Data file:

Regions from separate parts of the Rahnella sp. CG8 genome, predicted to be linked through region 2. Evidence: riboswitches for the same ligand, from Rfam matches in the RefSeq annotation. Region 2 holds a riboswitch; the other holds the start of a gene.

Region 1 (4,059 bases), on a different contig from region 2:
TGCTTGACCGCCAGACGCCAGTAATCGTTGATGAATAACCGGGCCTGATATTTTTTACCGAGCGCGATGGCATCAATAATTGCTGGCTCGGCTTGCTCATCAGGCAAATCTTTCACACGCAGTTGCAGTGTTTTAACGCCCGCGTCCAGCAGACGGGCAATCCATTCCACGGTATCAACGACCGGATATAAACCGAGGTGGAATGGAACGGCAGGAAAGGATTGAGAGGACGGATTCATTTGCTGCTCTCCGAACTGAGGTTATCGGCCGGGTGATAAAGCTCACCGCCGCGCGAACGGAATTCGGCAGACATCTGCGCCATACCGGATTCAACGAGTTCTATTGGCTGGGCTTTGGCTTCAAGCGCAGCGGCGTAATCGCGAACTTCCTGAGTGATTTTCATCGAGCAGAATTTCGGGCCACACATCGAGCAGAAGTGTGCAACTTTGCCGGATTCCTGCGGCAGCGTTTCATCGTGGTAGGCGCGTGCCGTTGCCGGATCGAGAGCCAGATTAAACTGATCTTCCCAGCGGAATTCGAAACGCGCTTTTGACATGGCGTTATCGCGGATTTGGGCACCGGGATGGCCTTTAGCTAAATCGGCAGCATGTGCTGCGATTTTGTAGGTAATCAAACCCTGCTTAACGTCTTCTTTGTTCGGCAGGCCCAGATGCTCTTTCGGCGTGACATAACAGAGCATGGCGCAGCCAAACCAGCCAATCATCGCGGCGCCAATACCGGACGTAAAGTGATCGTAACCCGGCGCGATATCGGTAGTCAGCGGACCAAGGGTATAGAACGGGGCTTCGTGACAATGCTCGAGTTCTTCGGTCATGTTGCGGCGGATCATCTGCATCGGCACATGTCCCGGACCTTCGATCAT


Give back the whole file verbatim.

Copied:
Regions from separate parts of the Rahnella sp. CG8 genome, predicted to be linked through region 2. Evidence: riboswitches for the same ligand, from Rfam matches in the RefSeq annotation. Region 2 holds a riboswitch; the other holds the start of a gene.

Region 1 (4,059 bases), on a different contig from region 2:
TGCTTGACCGCCAGACGCCAGTAATCGTTGATGAATAACCGGGCCTGATATTTTTTACCGAGCGCGATGGCATCAATAATTGCTGGCTCGGCTTGCTCATCAGGCAAATCTTTCACACGCAGTTGCAGTGTTTTAACGCCCGCGTCCAGCAGACGGGCAATCCATTCCACGGTATCAACGACCGGATATAAACCGAGGTGGAATGGAACGGCAGGAAAGGATTGAGAGGACGGATTCATTTGCTGCTCTCCGAACTGAGGTTATCGGCCGGGTGATAAAGCTCACCGCCGCGCGAACGGAATTCGGCAGACATCTGCGCCATACCGGATTCAACGAGTTCTATTGGCTGGGCTTTGGCTTCAAGCGCAGCGGCGTAATCGCGAACTTCCTGAGTGATTTTCATCGAGCAGAATTTCGGGCCACACATCGAGCAGAAGTGTGCAACTTTGCCGGATTCCTGCGGCAGCGTTTCATCGTGGTAGGCGCGTGCCGTTGCCGGATCGAGAGCCAGATTAAACTGATCTTCCCAGCGGAATTCGAAACGCGCTTTTGACATGGCGTTATCGCGGATTTGGGCACCGGGATGGCCTTTAGCTAAATCGGCAGCATGTGCTGCGATTTTGTAGGTAATCAAACCCTGCTTAACGTCTTCTTTGTTCGGCAGGCCCAGATGCTCTTTCGGCGTGACATAACAGAGCATGGCGCAGCCAAACCAGCCAATCATCGCGGCGCCAATACCGGACGTAAAGTGATCGTAACCCGGCGCGATATCGGTAGTCAGCGGACCAAGGGTATAGAACGGGGCTTCGTGACAATGCTCGAGTTCTTCGGTCATGTTGCGGCGGATCATCTGCATCGGCACATGTCCCGGACCTTCGATCAT